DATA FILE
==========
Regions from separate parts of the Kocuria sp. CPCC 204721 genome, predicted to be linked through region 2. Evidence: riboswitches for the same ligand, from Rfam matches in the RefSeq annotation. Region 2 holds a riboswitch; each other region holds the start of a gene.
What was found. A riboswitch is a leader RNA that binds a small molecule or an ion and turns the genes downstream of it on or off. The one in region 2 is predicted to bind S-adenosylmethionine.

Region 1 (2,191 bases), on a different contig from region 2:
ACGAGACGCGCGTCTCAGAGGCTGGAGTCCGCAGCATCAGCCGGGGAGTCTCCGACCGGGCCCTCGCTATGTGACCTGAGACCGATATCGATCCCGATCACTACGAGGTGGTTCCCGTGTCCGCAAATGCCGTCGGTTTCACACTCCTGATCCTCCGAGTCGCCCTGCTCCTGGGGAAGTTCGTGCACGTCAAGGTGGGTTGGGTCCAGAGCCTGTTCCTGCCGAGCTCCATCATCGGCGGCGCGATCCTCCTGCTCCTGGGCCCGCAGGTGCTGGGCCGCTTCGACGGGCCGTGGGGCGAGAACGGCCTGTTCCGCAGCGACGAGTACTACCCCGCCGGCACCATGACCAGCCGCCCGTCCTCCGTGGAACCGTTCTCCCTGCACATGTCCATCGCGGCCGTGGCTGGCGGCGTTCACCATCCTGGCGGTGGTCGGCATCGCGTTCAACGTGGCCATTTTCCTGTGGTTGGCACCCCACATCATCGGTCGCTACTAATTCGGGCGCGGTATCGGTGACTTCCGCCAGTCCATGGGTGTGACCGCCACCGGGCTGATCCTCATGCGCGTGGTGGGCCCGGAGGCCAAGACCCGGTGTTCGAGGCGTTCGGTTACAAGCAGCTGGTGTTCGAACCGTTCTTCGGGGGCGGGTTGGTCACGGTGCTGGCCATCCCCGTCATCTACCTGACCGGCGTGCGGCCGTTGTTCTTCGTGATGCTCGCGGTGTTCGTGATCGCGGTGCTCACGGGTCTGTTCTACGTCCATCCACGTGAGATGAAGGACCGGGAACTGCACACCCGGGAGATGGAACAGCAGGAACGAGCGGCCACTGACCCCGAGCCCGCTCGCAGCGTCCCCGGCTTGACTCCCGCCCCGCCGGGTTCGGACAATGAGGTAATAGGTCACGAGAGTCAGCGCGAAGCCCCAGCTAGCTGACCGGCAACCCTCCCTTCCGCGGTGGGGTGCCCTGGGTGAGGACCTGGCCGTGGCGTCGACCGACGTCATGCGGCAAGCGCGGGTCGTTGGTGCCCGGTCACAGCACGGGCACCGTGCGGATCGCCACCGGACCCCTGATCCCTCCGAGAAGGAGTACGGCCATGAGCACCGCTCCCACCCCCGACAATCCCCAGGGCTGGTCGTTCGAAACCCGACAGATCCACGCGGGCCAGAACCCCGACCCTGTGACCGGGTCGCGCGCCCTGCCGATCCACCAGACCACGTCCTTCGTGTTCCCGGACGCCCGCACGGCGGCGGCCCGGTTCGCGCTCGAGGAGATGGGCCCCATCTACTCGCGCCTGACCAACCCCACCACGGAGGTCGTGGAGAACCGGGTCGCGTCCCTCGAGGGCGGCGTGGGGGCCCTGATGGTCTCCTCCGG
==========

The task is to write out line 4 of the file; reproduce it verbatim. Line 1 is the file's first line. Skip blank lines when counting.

ACGAGACGCGCGTCTCAGAGGCTGGAGTCCGCAGCATCAGCCGGGGAGTCTCCGACCGGGCCCTCGCTATGTGACCTGAGACCGATATCGATCCCGATCACTACGAGGTGGTTCCCGTGTCCGCAAATGCCGTCGGTTTCACACTCCTGATCCTCCGAGTCGCCCTGCTCCTGGGGAAGTTCGTGCACGTCAAGGTGGGTTGGGTCCAGAGCCTGTTCCTGCCGAGCTCCATCATCGGCGGCGCGATCCTCCTGCTCCTGGGCCCGCAGGTGCTGGGCCGCTTCGACGGGCCGTGGGGCGAGAACGGCCTGTTCCGCAGCGACGAGTACTACCCCGCCGGCACCATGACCAGCCGCCCGTCCTCCGTGGAACCGTTCTCCCTGCACATGTCCATCGCGGCCGTGGCTGGCGGCGTTCACCATCCTGGCGGTGGTCGGCATCGCGTTCAACGTGGCCATTTTCCTGTGGTTGGCACCCCACATCATCGGTCGCTACTAATTCGGGCGCGGTATCGGTGACTTCCGCCAGTCCATGGGTGTGACCGCCACCGGGCTGATCCTCATGCGCGTGGTGGGCCCGGAGGCCAAGACCCGGTGTTCGAGGCGTTCGGTTACAAGCAGCTGGTGTTCGAACCGTTCTTCGGGGGCGGGTTGGTCACGGTGCTGGCCATCCCCGTCATCTACCTGACCGGCGTGCGGCCGTTGTTCTTCGTGATGCTCGCGGTGTTCGTGATCGCGGTGCTCACGGGTCTGTTCTACGTCCATCCACGTGAGATGAAGGACCGGGAACTGCACACCCGGGAGATGGAACAGCAGGAACGAGCGGCCACTGACCCCGAGCCCGCTCGCAGCGTCCCCGGCTTGACTCCCGCCCCGCCGGGTTCGGACAATGAGGTAATAGGTCACGAGAGTCAGCGCGAAGCCCCAGCTAGCTGACCGGCAACCCTCCCTTCCGCGGTGGGGTGCCCTGGGTGAGGACCTGGCCGTGGCGTCGACCGACGTCATGCGGCAAGCGCGGGTCGTTGGTGCCCGGTCACAGCACGGGCACCGTGCGGATCGCCACCGGACCCCTGATCCCTCCGAGAAGGAGTACGGCCATGAGCACCGCTCCCACCCCCGACAATCCCCAGGGCTGGTCGTTCGAAACCCGACAGATCCACGCGGGCCAGAACCCCGACCCTGTGACCGGGTCGCGCGCCCTGCCGATCCACCAGACCACGTCCTTCGTGTTCCCGGACGCCCGCACGGCGGCGGCCCGGTTCGCGCTCGAGGAGATGGGCCCCATCTACTCGCGCCTGACCAACCCCACCACGGAGGTCGTGGAGAACCGGGTCGCGTCCCTCGAGGGCGGCGTGGGGGCCCTGATGGTCTCCTCCGG